Caster is the angle from the top suspension pivot point to the lower ball joint, i.e.; the line around which the suspension pivots. Caster is a functional angle in that the higher it is, the more stable the steering while turning. High caster also make the steering “want” to return to center after turning. Vans have a caster angle of 7.25 degrees, most cars are 1 1/2 to 3 degrees. The higher angle is needed to stability on a top heavy car. The further the steering is turned, the more the tires lean into a curve. High caster is the main reason Vanagons handle so much better than the earlier Type 2 Buses. High caster leads to inner and outer edge wear on the front tires, so tires need to be rotated at proper intervals.
Camber is the angle of the tire in and out at the top versus the bottom. Camber functions for side to side stability. High camber corners better, but wears the inside edge of the tire. Toe, in alignment terms, is the in and out angle of the front of a tire in relation to the rear of the tire. On most cars, the tires toe in at the front. This assists the vehicle to stay straight on the road. If the toe gets too high, the tires scuff as you drive, and rapid tire wear will result.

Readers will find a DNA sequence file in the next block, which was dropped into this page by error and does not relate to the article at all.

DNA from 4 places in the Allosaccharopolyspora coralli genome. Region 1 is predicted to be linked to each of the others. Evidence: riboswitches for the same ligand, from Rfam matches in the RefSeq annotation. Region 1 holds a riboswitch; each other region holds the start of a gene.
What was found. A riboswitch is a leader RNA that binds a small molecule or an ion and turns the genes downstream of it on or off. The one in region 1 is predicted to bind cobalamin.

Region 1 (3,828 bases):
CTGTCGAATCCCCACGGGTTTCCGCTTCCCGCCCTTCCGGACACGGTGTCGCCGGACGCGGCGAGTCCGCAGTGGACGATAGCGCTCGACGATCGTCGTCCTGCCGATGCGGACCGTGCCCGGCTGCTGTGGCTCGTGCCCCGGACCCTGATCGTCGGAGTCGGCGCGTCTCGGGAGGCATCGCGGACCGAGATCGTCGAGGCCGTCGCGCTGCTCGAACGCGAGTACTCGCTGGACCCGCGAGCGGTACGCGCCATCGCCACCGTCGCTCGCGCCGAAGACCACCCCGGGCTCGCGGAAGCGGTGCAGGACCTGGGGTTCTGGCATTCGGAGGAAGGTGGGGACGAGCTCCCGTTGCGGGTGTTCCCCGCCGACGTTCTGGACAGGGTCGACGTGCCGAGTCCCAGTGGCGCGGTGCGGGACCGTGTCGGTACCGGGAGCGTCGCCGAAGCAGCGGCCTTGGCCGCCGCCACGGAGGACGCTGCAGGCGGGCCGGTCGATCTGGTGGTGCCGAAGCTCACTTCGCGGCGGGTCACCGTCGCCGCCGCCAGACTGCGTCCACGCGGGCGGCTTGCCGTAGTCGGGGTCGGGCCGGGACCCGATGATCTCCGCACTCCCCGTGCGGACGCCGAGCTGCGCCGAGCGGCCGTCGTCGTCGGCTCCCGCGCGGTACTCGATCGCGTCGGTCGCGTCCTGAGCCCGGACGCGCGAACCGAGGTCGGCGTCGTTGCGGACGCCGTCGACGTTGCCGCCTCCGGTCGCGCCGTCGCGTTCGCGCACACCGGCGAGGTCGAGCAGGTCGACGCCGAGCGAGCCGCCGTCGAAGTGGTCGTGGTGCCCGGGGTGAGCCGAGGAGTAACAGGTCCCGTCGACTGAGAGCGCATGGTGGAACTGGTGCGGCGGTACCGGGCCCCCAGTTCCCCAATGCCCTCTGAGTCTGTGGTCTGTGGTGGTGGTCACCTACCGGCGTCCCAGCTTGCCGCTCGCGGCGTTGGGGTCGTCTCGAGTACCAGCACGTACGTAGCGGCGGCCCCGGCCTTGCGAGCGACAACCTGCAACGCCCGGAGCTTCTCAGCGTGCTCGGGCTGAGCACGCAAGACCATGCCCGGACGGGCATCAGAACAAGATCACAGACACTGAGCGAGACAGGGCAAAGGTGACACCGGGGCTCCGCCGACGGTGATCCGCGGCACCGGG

When an alignment is done, the caster must be checked first. Caster, camber, toe: that is the order of things. Adjusting caster changes the other two settings. Adjusting camber changes toe but not caster. Adjusting toe changes only toe, caster and camber are unaffected. Camber and toe are termed Live Adjustments, meaning that as one changes the alignment adjustments on the car, the corresponding number changes on the alignment machine’s screen. Caster is done mathematically by the machine. It requires a 5 minute check cycle, turning the tires in and out to different positions and waiting for the machine to signal for the next position. Caster is calculated by measuring the amount of camber when a tire is turned and comparing that to the camber measurement with the tire straight ahead. At the end of a cycle, a caster figure is generated. Each time the adjusters get moved, the cycle must be repeated to check the caster. Takes a lot of time. Most cars don’t have adjustable caster. Some mechanics don’t feel inclined to adjust caster.
Some cars don’t have alignment adjustments in the rear. However many of the modern cars and all of the vans that we work on have said adjustments in the rear, for camber and toe. Since the rear wheels don’t steer, there is no caster adjustment. If you want your Mark VI or later Volkswagen, your Eurovan or Vanagon, or any Audi to track correctly, the rear adjustments need to be checked and reset with every other set of tires, or after any large pothole, road hazard or accident.